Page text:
Spoilers (and pedantry) ahead! If you don't mind me spoiling the movie, Click to expand!
Afterlife, as stated by the Jason Reitman (the director), is fundamentally a story about family. For Sony, it's about passing the torch of the franchise. For purposes of the plot, it is fundamentally about (SPOILER, seriously!) the legacy of Egon Spangler and his relationship to his family, particularly his grandchildren. It's been criticized as schmaltzy, but I found it a good and appropriate choice for the movie. After all, ghosts are echos of the past. A movie that is EXPLICITLY about ghosts seems like a perfect place to explore how those that have gone before us effect us today.
Egon's ghost (spoiler- I told you!) spends most of the movie as an eerie but kind unseen force interacting with his family. I really liked this part of the story line. It is relatable- my grandparents are gone, but the lessons they taught me and the examples they set affect me everyday. We all live with the ghosts of our ancestors.
Certainly the franchise does, too. The spirit of Harold Ramis (the actor who played Egon and also co-wrote the original two movies) did and should loom large over the series. Answer the Call suffered for mostly ignoring and mishandling the past and while Afterlife over-corrects it also produced a better movie with much more potential for the story to keep being told.
Therefore, my major critique is the end of the movie. After the original Ghostbusters make their entrance (aside- another critique, their was not reason to save that to the end, we all know it was going to happen. A bit more "huh, so you are Egon's girl" ahead of time would have bene good, but my guess is Bill Murray made that impossible. ) we spend way too much time with Egon as class 5 full corporeal free-roaming vapor. And then, after some nostalgia glamour shots, he appears to fade to heaven.
This is where the mistake is. It implies that Egon (and Ramis)'s spirit will go away. That whole point of the movie is that it didn't (and won't). The good parts of past don't need to dissolve into the ether, we carry them on with us. They, at worst, fade away with time.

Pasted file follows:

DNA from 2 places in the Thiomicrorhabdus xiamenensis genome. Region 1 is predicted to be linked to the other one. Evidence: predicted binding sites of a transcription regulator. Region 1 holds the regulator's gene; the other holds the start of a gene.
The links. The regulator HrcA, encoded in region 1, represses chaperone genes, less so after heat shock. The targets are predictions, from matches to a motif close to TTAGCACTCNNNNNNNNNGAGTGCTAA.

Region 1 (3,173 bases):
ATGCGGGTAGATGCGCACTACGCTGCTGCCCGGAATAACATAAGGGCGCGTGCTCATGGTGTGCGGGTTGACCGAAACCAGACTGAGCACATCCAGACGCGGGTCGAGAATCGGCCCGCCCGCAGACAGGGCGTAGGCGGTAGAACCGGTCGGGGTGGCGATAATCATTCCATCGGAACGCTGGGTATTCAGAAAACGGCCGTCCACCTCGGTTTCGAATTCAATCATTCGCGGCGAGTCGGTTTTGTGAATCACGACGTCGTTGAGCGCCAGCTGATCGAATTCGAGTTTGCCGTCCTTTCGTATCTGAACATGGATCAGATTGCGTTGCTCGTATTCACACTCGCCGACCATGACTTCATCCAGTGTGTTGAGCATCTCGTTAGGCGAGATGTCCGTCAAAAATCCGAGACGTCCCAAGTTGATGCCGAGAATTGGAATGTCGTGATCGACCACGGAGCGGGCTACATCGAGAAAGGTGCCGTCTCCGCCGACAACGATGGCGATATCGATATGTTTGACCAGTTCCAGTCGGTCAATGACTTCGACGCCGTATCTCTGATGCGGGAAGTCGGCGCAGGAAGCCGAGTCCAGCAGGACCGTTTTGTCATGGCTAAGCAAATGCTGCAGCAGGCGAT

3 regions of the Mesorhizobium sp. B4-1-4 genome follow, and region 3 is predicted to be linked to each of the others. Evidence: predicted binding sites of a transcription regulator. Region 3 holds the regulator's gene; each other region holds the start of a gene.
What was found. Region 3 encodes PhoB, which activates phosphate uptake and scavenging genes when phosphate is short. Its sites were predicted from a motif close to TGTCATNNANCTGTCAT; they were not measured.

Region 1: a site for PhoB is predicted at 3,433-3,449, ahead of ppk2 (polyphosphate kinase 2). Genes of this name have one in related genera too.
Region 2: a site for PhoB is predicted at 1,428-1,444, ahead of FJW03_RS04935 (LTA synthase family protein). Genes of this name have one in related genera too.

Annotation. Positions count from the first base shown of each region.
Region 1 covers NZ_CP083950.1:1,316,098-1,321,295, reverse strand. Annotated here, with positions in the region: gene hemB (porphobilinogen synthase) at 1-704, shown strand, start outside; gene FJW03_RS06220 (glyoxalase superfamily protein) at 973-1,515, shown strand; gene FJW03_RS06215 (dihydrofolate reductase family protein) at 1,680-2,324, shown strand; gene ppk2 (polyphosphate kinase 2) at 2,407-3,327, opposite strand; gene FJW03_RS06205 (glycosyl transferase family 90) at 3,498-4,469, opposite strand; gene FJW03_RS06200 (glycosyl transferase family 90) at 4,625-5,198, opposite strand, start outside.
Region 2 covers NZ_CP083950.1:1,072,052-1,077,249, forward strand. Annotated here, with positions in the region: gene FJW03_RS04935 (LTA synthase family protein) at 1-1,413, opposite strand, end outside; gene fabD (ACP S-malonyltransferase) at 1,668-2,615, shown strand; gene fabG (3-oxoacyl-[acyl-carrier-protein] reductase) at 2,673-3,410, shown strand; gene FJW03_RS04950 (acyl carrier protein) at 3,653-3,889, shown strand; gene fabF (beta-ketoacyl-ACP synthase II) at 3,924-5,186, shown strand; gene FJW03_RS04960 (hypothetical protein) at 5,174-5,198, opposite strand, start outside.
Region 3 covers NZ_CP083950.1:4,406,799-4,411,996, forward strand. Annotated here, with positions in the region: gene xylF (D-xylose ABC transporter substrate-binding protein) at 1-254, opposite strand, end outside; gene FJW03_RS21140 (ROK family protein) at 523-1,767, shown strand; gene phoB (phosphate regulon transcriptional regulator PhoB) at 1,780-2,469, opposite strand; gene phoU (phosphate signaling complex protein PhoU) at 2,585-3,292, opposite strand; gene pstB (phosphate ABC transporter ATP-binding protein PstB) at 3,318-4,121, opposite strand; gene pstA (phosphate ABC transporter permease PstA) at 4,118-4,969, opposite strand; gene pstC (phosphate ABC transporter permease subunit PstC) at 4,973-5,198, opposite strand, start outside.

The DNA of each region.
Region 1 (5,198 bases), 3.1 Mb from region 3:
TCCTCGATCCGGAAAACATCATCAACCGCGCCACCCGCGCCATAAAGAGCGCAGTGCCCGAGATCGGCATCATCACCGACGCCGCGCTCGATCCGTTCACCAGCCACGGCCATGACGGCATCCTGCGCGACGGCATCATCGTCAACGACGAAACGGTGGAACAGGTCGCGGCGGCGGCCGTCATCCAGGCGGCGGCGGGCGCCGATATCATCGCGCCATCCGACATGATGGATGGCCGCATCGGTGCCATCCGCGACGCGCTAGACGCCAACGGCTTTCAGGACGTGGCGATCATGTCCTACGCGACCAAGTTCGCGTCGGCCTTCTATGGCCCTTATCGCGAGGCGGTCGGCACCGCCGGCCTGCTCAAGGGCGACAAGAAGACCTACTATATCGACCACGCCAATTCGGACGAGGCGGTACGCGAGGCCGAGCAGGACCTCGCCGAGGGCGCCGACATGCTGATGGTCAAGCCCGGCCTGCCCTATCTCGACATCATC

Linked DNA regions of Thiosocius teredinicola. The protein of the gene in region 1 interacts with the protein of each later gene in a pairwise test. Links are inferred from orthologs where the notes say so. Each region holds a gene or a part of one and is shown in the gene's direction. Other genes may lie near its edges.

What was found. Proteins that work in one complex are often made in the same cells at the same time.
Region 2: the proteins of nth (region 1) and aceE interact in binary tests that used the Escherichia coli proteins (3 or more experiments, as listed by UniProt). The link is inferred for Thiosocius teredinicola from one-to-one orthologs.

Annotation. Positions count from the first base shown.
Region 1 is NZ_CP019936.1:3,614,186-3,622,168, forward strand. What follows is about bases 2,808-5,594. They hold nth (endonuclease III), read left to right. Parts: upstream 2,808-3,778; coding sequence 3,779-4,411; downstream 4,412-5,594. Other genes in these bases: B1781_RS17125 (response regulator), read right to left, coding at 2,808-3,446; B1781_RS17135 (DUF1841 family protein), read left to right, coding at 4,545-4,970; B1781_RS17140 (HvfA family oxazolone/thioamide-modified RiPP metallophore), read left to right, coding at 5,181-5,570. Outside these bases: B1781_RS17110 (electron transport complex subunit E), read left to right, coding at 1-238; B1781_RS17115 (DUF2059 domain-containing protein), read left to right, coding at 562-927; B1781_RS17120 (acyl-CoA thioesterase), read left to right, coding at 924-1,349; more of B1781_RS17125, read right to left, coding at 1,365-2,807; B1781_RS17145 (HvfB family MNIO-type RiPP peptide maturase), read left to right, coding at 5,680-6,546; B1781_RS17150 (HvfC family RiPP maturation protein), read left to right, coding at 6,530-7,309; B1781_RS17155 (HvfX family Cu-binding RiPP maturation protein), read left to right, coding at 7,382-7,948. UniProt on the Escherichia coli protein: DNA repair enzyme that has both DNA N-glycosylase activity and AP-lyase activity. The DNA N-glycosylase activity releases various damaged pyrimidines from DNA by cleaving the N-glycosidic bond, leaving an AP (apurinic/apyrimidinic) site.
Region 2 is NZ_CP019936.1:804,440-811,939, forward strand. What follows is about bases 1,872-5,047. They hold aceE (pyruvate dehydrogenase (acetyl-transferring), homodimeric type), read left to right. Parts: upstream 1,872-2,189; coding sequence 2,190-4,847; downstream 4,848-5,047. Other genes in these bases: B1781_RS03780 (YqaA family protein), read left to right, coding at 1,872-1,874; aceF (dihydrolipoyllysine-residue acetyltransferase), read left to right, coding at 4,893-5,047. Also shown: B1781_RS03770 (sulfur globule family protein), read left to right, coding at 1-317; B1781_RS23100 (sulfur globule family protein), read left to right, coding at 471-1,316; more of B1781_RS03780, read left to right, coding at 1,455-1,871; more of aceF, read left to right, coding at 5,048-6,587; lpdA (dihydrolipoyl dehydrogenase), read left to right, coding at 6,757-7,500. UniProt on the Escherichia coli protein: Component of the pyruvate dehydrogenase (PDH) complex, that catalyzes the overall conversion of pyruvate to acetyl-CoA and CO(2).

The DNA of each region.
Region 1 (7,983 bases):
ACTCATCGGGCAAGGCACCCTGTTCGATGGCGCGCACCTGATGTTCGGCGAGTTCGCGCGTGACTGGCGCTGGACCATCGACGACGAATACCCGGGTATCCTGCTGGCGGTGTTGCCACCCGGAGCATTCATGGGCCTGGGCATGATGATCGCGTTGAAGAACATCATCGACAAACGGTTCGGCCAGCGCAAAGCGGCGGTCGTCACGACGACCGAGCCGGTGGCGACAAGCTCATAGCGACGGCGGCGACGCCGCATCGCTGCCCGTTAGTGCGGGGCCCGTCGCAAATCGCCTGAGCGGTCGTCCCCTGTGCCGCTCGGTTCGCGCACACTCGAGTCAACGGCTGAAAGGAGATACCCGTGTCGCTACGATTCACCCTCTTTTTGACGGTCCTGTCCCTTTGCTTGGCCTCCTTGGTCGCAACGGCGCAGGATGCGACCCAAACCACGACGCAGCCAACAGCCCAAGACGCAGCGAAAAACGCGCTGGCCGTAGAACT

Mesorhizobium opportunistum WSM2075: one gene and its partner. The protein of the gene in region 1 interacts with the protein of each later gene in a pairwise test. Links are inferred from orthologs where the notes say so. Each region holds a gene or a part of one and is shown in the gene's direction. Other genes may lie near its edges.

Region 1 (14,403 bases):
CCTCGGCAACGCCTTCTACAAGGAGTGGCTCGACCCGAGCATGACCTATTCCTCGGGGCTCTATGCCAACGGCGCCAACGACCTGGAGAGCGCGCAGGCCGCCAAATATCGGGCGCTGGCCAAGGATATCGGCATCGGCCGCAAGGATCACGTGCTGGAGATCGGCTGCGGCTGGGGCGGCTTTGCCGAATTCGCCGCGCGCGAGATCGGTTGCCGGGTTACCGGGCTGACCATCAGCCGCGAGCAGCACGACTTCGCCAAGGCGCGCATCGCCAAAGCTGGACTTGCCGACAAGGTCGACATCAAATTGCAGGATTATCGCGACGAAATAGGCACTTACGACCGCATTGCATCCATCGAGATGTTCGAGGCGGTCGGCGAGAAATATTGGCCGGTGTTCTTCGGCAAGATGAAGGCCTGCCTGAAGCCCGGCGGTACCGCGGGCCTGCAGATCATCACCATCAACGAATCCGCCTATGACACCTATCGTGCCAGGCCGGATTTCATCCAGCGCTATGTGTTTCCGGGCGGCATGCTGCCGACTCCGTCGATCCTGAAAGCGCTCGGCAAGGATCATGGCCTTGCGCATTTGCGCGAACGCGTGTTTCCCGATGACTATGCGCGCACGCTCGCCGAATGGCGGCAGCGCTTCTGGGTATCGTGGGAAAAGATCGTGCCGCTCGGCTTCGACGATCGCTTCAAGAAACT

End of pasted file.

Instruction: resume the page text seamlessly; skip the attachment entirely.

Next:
What Reitman should have done is keep everything the same until Gozar is finally trapped and then have Egon's full apparition suddenly disappear. After all, Gozar's pyschokinetic energy is what powers the ghosts. Then, just use the movie making trope of having the his ghost appear in a reflection in a house window. Have the characters say goodbye that way, and then disappear into the house.
Egon's spirit remains. You establish into canon the concept of "good ghosts." And you metaphorically acknowledge that the spirit's of ancestors never disappear, they just subside into the background.</div> </details> I hope Ghostbusters has long future in front of it. The metaphor of ghosts as the spirit of our past is something that can be expanded upon- Taika Waititi managed to tell a story of Colonialism destroying the colonizers inside Thor: Ragnarock, could Ghostbusters be used to tell a story of how to both reckon with and respect the past while still being entertaining? Perhaps while giving us even more Ernie Hudson and McKenna Grace? I really hope to see more. Regardless of the story they tell, I will probably still give them my money. Go see Ghostbusters: Afterlife. Its worth the price of ticket. [^1]: I suspect some reverse internet mobbing is going on here as well, but I think this is a 'critics are meh, audiences like it" type movie.